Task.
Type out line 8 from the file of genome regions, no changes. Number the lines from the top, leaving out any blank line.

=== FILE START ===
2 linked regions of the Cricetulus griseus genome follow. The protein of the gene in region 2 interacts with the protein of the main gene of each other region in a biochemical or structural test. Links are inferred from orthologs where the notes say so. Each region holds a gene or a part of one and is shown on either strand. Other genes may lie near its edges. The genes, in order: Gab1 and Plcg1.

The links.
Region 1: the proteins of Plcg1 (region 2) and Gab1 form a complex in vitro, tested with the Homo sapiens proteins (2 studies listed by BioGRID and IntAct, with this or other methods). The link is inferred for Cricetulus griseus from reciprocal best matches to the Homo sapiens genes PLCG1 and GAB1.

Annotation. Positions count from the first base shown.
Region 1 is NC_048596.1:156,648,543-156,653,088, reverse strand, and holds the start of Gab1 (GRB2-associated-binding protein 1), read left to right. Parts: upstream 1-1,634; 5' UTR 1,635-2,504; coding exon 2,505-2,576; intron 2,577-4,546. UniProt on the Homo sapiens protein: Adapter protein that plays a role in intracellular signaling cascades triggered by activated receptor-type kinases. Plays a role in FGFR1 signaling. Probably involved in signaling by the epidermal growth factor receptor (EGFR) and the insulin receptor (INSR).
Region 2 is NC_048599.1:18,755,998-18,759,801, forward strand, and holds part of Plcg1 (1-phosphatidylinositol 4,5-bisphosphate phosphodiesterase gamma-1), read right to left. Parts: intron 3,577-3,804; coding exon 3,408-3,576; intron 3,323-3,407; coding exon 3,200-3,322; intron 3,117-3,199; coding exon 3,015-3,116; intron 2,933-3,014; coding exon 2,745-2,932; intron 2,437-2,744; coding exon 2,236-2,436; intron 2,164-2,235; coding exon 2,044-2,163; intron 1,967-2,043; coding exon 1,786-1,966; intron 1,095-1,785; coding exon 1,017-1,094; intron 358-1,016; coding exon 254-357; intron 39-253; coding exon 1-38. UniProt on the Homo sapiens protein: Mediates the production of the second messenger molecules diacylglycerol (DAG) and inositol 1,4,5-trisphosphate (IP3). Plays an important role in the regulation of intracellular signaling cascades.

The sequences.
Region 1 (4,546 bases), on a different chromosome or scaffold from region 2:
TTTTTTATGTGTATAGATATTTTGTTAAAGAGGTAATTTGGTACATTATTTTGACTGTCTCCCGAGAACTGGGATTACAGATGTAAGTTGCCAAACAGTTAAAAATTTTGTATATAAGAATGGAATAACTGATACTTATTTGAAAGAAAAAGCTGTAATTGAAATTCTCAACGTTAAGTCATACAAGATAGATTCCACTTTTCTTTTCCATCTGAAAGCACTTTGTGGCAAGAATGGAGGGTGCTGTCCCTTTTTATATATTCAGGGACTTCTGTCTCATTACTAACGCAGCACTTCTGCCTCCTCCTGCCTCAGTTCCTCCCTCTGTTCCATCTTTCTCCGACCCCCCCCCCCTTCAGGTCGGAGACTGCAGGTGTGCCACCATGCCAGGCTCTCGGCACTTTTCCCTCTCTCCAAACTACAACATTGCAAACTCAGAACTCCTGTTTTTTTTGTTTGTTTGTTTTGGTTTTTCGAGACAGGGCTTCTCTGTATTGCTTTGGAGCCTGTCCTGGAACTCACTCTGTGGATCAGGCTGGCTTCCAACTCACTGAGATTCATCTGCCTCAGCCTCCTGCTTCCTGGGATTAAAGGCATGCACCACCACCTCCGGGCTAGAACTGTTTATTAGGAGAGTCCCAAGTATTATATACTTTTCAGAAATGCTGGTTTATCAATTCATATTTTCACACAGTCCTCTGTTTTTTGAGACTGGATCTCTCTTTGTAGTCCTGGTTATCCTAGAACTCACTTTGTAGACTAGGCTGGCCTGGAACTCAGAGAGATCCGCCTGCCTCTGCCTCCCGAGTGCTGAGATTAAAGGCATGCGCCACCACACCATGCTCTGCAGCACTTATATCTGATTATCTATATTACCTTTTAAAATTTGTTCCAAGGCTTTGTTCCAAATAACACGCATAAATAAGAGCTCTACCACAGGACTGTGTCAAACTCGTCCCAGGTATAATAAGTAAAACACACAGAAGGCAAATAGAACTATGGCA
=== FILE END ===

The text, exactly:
Region 1 (4,546 bases), on a different chromosome or scaffold from region 2: